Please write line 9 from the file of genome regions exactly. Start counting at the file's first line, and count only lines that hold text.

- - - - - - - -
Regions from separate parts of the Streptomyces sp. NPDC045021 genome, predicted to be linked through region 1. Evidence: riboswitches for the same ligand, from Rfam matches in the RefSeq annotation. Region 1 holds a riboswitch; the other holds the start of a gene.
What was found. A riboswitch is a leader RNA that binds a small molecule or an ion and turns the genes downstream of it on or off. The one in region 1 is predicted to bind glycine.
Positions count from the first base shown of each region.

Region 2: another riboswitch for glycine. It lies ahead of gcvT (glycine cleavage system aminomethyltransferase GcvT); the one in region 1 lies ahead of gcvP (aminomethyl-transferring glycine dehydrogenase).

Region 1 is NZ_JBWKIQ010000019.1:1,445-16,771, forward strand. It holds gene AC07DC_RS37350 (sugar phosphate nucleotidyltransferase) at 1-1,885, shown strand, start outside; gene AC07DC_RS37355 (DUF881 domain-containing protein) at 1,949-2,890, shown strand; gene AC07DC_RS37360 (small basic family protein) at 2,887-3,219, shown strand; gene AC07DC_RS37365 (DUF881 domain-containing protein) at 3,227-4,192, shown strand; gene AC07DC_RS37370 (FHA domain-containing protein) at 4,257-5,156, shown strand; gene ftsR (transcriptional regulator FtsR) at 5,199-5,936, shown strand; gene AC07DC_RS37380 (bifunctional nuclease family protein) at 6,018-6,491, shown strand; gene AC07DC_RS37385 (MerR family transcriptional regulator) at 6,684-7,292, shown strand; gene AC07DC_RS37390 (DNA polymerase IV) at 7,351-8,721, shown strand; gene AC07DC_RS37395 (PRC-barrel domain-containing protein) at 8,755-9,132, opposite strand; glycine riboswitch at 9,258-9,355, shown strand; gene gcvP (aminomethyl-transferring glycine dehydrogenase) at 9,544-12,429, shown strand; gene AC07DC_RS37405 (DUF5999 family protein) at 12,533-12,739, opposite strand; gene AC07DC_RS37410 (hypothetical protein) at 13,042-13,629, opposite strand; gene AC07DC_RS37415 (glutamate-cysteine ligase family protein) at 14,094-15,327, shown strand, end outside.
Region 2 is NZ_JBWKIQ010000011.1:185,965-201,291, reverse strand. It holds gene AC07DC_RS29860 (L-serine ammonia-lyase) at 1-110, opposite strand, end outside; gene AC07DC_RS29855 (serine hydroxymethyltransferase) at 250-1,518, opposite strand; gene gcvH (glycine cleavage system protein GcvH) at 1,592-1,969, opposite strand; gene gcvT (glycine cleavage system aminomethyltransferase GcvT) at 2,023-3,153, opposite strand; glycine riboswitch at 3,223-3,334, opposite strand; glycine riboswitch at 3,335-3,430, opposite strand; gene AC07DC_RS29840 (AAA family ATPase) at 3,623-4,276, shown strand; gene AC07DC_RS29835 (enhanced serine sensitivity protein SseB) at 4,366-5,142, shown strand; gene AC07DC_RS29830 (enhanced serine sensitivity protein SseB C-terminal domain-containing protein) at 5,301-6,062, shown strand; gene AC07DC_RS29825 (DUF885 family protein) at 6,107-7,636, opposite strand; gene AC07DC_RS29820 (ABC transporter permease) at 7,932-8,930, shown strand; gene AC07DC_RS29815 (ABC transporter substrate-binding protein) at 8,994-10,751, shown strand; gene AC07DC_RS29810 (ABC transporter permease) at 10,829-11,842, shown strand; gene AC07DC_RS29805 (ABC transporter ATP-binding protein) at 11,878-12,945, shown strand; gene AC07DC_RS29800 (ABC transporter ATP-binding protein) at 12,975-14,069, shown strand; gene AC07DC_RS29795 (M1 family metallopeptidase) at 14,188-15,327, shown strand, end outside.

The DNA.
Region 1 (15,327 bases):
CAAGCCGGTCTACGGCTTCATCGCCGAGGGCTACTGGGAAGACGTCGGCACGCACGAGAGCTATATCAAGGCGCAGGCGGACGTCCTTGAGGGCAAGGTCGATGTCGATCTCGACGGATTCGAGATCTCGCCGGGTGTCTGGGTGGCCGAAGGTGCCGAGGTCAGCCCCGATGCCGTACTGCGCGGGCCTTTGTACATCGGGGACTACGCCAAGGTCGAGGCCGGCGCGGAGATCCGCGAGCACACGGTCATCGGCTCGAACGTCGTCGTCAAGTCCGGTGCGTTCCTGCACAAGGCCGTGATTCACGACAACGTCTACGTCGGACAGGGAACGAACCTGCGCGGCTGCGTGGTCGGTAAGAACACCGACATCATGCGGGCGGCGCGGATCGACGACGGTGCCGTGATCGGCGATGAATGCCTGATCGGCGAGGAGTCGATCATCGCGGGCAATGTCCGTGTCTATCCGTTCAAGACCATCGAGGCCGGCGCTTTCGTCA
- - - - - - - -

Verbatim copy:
CAAGCCGGTCTACGGCTTCATCGCCGAGGGCTACTGGGAAGACGTCGGCACGCACGAGAGCTATATCAAGGCGCAGGCGGACGTCCTTGAGGGCAAGGTCGATGTCGATCTCGACGGATTCGAGATCTCGCCGGGTGTCTGGGTGGCCGAAGGTGCCGAGGTCAGCCCCGATGCCGTACTGCGCGGGCCTTTGTACATCGGGGACTACGCCAAGGTCGAGGCCGGCGCGGAGATCCGCGAGCACACGGTCATCGGCTCGAACGTCGTCGTCAAGTCCGGTGCGTTCCTGCACAAGGCCGTGATTCACGACAACGTCTACGTCGGACAGGGAACGAACCTGCGCGGCTGCGTGGTCGGTAAGAACACCGACATCATGCGGGCGGCGCGGATCGACGACGGTGCCGTGATCGGCGATGAATGCCTGATCGGCGAGGAGTCGATCATCGCGGGCAATGTCCGTGTCTATCCGTTCAAGACCATCGAGGCCGGCGCTTTCGTCA